A computational approach to discovering p53 binding sites in the human genome
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The tumour suppressor p53 protein plays a central role in the DNA damage response/checkpoint pathways leading to DNA repair, cell cycle arrest, apoptosis and senescence. The activation of p53-mediated pathways is primarily facilitated by the binding of tetrameric p53 to two 'half-sites', each consisting of a decameric p53 response element (RE). Functional REs are directly adjacent or separated by a small number of 1-13 'spacer' base pairs (bp). The p53 RE is detected by exact or inexact matches to the palindromic sequence represented by the regular expression [AG][AG][AG]C[AT][TA]G[TC][TC][TC] or a position weight matrix (PWM). The use of matrix-based and regular expression pattern-matching techniques, however, leads to an overwhelming number of false positives. A more specific model, which combines multiple factors known to influence p53-dependent transcription, is required for accurate detection of the binding sites. In this thesis, we present a logistic regression based model which integrates sequence information and epigenetic information to predict human p53 binding sites. Sequence information includes the PWM score and the spacer length between the two half-sites of the observed binding site. To integrate epigenetic information, we analyzed the surrounding region of the binding site for the presence of mono- and trimethylation patterns of histone H3 lysine 4 (H3K4). Our model showed a high level of performance on both a high-resolution data set of functional p53 binding sites from the experimental literature (ChIP data) and the whole human genome. Comparing our model with a simpler sequence-only model, we demonstrated that the prediction accuracy of the sequence-only model could be improved by incorporating epigenetic information, such as the two histone modification marks H3K4me1 and H3K4me3.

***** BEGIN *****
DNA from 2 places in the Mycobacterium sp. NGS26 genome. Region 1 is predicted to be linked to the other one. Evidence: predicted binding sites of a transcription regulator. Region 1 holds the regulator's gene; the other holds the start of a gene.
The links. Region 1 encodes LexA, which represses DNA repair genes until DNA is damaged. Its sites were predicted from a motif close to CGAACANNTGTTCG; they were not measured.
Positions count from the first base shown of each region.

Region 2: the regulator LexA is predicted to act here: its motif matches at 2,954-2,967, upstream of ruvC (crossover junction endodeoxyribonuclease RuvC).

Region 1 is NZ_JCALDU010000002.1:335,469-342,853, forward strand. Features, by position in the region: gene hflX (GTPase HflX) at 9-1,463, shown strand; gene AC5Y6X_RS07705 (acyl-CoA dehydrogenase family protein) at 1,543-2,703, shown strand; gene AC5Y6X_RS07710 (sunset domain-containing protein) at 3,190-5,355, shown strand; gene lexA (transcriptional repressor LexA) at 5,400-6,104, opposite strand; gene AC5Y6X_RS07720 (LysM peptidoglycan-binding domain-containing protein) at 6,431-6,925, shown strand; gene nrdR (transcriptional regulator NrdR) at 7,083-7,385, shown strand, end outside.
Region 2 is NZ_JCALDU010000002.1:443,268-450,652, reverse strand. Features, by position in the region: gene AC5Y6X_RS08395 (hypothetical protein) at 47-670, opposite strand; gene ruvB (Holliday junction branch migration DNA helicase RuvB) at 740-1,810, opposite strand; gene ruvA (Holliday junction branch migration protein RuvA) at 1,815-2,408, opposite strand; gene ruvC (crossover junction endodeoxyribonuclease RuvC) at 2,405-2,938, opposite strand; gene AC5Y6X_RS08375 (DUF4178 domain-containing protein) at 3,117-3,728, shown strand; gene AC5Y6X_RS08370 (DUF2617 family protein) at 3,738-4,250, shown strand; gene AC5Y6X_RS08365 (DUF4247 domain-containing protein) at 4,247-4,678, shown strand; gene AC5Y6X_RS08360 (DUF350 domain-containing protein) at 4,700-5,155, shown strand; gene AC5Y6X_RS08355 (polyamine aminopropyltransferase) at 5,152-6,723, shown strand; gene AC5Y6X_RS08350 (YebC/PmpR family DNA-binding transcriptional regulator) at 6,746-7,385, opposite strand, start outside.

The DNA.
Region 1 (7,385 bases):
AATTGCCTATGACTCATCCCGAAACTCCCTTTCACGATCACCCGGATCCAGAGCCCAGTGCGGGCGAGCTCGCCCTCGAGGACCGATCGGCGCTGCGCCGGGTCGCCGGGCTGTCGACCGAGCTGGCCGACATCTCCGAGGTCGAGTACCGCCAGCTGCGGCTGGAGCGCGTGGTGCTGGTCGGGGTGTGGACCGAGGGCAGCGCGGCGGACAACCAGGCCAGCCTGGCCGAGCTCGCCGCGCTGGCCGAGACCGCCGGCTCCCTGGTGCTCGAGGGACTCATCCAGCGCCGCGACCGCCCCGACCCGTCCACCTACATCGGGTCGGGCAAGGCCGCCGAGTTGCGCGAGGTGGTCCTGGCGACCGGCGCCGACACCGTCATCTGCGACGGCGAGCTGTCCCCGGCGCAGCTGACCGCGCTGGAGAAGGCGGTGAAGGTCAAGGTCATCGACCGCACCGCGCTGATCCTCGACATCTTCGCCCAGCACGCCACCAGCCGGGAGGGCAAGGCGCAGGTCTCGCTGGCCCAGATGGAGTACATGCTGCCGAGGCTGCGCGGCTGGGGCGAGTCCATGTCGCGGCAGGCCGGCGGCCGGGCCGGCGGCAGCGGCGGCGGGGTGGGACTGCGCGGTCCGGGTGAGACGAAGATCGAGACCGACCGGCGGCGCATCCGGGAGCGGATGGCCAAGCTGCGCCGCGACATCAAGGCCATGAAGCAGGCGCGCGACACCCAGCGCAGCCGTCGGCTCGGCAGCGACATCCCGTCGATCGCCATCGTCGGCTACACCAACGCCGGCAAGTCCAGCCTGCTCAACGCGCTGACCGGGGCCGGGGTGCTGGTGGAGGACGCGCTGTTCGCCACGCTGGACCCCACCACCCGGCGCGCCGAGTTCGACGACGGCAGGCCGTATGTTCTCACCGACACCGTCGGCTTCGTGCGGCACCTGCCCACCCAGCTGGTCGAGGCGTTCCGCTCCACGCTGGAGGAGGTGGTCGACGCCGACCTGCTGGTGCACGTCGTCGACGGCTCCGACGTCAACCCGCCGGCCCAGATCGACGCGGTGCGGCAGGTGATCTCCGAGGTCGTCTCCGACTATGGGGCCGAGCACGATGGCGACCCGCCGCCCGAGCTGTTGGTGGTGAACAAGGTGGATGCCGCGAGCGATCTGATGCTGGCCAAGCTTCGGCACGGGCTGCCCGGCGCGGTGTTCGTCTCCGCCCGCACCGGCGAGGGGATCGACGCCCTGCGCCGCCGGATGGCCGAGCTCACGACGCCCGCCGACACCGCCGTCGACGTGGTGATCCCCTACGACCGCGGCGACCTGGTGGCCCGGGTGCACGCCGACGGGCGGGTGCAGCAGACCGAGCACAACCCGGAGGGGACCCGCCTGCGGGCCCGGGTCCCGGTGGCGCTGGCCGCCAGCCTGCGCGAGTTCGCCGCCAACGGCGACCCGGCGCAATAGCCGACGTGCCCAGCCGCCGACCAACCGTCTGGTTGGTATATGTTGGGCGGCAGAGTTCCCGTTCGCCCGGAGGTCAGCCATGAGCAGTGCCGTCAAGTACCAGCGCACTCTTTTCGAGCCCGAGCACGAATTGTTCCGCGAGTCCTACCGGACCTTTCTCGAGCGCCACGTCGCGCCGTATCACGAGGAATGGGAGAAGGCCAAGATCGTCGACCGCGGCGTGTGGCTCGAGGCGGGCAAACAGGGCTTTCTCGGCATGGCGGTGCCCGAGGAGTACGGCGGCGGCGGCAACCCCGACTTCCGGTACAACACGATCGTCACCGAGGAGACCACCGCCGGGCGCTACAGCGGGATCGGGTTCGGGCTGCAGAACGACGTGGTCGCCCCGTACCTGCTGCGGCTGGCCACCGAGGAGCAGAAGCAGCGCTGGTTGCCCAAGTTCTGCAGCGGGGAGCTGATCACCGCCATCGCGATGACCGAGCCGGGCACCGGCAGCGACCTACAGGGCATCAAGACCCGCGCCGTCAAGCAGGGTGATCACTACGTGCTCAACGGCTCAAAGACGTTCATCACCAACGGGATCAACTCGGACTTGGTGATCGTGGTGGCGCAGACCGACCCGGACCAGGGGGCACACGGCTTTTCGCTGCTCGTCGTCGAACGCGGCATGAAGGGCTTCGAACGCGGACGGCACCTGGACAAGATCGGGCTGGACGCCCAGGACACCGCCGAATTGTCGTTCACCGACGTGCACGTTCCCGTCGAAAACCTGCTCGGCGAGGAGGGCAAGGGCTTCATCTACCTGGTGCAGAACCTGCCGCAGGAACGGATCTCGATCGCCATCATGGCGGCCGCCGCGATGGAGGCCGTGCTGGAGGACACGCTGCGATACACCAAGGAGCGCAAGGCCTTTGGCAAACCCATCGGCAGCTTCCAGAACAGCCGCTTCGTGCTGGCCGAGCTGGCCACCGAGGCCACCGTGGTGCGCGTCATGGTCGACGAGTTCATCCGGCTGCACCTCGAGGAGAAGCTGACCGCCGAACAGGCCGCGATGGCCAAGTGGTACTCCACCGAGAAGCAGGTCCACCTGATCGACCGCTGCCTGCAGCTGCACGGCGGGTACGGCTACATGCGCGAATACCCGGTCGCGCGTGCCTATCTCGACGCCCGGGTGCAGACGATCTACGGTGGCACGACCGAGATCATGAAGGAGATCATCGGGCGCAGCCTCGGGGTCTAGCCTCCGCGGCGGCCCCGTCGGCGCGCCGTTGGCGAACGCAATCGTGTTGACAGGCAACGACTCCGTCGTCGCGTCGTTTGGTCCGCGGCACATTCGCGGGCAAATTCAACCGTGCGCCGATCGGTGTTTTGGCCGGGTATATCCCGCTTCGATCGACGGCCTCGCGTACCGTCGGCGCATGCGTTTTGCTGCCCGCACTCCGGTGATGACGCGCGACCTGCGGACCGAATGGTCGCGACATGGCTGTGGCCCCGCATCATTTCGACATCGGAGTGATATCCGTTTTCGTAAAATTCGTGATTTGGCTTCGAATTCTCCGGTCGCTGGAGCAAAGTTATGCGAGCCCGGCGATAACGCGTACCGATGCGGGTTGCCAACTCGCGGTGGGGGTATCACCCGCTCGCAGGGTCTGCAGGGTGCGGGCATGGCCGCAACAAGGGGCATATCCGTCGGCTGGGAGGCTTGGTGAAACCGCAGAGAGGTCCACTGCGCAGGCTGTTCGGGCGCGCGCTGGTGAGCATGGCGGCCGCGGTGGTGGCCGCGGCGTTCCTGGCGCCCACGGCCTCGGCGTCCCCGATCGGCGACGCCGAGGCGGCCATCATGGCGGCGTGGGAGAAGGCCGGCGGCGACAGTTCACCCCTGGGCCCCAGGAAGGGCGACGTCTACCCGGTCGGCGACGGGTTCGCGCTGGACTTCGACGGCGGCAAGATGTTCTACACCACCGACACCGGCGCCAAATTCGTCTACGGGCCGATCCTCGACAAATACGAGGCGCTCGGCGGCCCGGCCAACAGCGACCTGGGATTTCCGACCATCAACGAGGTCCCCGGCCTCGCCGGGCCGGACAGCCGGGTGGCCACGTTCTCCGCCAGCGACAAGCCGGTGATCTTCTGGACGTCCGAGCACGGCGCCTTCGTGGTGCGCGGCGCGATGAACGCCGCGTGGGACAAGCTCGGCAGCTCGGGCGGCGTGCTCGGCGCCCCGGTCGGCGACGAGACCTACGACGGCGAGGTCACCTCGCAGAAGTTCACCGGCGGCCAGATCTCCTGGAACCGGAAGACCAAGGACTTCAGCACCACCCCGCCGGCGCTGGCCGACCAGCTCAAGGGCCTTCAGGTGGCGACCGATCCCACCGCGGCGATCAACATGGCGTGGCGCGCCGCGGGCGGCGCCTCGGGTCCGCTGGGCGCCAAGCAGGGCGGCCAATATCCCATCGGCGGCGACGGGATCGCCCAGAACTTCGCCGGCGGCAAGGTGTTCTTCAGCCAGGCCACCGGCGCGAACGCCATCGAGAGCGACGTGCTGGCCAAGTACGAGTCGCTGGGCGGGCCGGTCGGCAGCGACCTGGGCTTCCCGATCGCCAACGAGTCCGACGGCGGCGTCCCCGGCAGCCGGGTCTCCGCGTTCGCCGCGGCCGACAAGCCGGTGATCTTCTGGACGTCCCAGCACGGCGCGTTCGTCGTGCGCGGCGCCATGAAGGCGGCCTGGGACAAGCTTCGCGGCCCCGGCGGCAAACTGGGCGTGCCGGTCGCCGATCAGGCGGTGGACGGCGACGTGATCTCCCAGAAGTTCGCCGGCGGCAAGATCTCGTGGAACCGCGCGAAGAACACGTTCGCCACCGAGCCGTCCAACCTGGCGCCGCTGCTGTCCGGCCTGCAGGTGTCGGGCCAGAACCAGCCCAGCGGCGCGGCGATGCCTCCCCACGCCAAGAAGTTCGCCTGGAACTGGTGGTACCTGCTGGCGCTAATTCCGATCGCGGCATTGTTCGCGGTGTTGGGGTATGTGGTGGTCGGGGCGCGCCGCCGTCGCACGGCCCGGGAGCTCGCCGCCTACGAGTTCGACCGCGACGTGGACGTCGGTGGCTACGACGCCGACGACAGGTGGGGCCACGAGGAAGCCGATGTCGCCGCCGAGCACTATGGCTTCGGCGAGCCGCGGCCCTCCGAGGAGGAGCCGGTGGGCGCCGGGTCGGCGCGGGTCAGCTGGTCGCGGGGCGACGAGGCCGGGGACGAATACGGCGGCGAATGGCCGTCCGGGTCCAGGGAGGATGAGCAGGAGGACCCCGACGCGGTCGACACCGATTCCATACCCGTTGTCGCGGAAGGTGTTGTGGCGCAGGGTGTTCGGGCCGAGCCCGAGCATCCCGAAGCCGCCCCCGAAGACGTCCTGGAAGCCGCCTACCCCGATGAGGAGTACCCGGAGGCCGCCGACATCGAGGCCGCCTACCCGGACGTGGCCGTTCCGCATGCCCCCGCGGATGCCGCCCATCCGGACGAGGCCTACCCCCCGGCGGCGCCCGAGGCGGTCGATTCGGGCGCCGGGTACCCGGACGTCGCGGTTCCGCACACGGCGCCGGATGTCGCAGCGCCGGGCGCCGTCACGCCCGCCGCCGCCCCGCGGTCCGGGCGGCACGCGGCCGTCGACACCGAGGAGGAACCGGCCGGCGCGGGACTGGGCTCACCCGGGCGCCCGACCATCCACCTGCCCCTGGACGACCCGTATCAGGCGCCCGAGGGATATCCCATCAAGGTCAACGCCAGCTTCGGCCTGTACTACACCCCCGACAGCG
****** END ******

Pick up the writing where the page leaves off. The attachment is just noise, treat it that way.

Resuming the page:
Thesis, PhD Doctor of Philosophy
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